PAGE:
Printing at Costco

And now, back to photography... I just discovered printing at medium-large prints at Costco and this might change my thoughts on printing drafts of photos.  As you know, I'm all about the print and images look different on paper than they do on screen. You usually have to go through a few revisions on paper before an image is really "right" and the turnaround time on prints really slows the process down if you don't have a photo-quality printer at home.

I've always known Costco had a photo department but I never really noticed their "poster" sized printing before.  It turns out that for $6 you can get a 16x20" print, and for $9 you can get a 20x30" print.  These prices are less than half of what charges, and there's no shipping, and they print them while you wait.  The prints are from an Epson 7890 with a 20" roll of Fujifilm Photo Paper Satin 270 - an entry level paper.

You can choose to have your order processed without color correction and they only have one printer, so the consistency from job to job should be pretty good.  Prints smaller than 16x20 are printed on a different printer so the color won't be exactly consistent, but you can gang up four 8x10's to forma single 16x20 and it will be printed on the big printer.

This is a fabulous deal for draft printing and is pretty close to the cost of materials for this sort of print.  These costs are so low that it could really change the way I think about print proofing.  This means 8x10 test prints are $1.50 each with about a 30 minute turnaround time.  (60 minutes including driving and parking)

The Epson 7890 will take rolls up to 24" wide and the photo guy mentioned that they might start stocking 24" paper which would let them offer 24x36 prints as well.  I would guess they would charge around $15 or so, which is a really amazing deal.

I envision the final versions of most of my work printed larger than 20x30" and usually mounted too, so having a place like The Picture Element is still important for final versions, but using Costco for printing proofs might become a regular part of my workflow.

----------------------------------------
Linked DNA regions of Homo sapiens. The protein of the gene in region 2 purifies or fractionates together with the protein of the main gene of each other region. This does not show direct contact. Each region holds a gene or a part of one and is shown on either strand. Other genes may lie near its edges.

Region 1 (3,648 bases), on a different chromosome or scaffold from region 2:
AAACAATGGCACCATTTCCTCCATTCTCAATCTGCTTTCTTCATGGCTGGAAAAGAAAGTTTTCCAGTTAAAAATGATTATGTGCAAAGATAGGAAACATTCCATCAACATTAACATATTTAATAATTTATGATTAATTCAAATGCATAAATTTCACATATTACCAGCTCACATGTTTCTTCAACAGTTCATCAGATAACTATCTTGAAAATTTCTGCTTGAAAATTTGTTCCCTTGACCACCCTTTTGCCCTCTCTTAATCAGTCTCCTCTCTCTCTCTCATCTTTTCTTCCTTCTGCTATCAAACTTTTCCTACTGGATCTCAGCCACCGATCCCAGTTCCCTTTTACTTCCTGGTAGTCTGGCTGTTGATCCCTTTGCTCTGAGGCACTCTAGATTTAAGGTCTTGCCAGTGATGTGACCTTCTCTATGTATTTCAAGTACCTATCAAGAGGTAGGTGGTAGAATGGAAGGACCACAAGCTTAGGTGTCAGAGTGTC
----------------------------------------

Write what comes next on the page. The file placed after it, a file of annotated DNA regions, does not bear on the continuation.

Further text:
Thinking of buying a photo printer

I'm finally thinking of getting around to buying a photo printer.  I do most of my printing at but I'm getting frustrated with the slow cycle time of the print - ship - see results - adjust colors - reprint cycle.  I think it's time to bite the bullet and bring printing of small images (probably only as large as 8x10) in-house.  I look forward to tweaking colors and printing endless 4x6's until it looks right and then taking the resulting file over to Picture Element and saying "make me a big one like this". I've heard such great things about Epsons and such horrible things about Canons that I think I'm going to go with an Epson.  After shooting a Canon SLR for a couple years I can only imagine the anti-photographer workflow their printers must have, and the original experience of Michael Reichman over at The Luminous Landscape seems to bear this out.  (Note:  He did have a much better experience with the newer iPF6100, but still...)

So the next questions are:

1) How big?  8x10?  11x17?  16x20?

2) What quality?  Each brand seems to have at least two choices in each size.

3) Is Epson going to announce anything for PMA next month?

I'm currently thinking of an R1900, a 2800, or maybe something as extravagant as a 3800.  I'm doing all sorts of spreadsheet calculations to figure out what the break-even point on each of these printers is (based on usage) and trying to do as much research as I can.

One nice little nugget of web info is Eric Chan's excellent Epson 3800 FAQ.